It's a cruel fact of life that many cat lovers suffer from an allergy to the very creatures they adore. But rather than be relegated to a life devoid of felines (or suffer from sneezing and itchy eyes whenever a cat is near), allergy sufferers may soon be able to enjoy the company of their furry friends without any ill effects.

The Protein Responsible for Cat Allergies

Scientists have long known about the existence of a certain protein, known as the Fel d 1 protein, that is responsible for most severe allergic reactions to cats. The protein is found in cat dander, which is comprised of microscopic pieces of dried skin mixed with dried saliva. But a team at the University of Cambridge in England recently unlocked the mystery of how exactly Fel d 1 causes such unpleasant reactions in susceptible humans.

The team found that the reactions are generated not directly by the dander, but by the presence of a common environmental toxin known as lipopolysaccharide (LPS). It appears that LPS acts as a trigger for the allergic reaction to the dander to take place.

The scientists conducted a series of tests in which human cells were exposed to cat and dog dander when LPS was present and again when it was absent. LPS, even in tiny amounts, led to a significant allergic response. "LPS is present all over the place in surprisingly large amounts, so it is unlikely one would ever encounter cat allergen that was free of LPS," says Clare Bryant, DVM, professor of innate immunity at the Department of Veterinary Medicine at the University of Cambridge. Translation? If there's a cat nearby, there will almost certainly be a reaction in someone who has an allergy.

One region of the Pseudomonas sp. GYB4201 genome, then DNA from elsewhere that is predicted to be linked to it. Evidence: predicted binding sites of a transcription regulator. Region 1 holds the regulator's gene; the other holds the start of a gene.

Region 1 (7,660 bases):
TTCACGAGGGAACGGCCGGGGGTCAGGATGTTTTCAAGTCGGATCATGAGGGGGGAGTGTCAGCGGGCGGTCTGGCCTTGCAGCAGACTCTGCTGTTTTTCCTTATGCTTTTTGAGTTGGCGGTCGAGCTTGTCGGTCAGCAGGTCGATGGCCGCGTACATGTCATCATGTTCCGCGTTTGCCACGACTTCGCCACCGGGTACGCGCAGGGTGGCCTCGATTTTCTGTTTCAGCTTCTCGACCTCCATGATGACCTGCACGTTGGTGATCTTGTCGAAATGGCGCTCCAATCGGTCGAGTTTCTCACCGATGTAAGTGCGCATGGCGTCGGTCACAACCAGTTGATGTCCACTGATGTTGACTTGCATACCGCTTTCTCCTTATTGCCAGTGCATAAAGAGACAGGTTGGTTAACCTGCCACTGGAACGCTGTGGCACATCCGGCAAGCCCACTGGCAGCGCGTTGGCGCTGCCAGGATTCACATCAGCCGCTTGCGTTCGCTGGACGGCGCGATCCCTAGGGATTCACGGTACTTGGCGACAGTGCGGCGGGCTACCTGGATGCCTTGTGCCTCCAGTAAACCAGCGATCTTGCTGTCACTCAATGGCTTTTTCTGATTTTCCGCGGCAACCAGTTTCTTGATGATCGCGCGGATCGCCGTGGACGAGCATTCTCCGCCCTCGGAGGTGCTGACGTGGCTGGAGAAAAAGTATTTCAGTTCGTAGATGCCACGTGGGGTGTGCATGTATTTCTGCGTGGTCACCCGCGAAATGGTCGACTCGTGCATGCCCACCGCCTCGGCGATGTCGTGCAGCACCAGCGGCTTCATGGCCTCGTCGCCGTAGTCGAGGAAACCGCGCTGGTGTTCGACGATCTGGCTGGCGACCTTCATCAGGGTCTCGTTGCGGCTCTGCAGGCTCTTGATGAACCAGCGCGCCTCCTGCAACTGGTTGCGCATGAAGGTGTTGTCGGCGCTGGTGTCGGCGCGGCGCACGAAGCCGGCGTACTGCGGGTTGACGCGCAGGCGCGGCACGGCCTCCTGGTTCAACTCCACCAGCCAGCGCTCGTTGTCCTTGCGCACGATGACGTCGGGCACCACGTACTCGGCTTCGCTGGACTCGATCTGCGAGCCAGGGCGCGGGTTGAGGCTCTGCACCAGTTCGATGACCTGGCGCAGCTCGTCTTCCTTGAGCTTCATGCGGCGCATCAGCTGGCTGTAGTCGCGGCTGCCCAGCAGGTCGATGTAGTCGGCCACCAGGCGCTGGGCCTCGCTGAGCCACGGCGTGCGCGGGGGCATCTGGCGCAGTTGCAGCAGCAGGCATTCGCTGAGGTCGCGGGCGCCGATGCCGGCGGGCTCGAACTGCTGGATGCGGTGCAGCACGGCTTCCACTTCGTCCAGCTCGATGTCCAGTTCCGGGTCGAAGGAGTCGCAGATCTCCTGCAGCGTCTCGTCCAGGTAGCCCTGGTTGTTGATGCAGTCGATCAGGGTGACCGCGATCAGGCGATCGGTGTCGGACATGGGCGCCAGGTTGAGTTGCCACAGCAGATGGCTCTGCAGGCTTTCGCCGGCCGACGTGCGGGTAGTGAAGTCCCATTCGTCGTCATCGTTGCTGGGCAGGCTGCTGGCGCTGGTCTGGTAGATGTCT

Promising New Developments in Preventing Cat Allergies

That may soon change, however, as the Cambridge scientists were able to identify the specific immune-system receptor that responds to LPS, called Toll-like receptor 4 (TLR4). When they administered a drug that tamps down the TLR4 response in the human cells, they discovered that the allergic response to cat dander was also inhibited.

Since drugs that quiet the TLR4 response already exist, Bryant and her team are hopeful that there will be new developments in treating cat allergies and, possibly, dog allergies as well.

Clare Bryant reviewed this article.


Clare Bryant, professor of innate immunity at the Department of Veterinary Medicine at the University of Cambridge, England. E-mail exchange with author, December 15-16, 2013

University of Cambridge,, accessed December 15, 2013.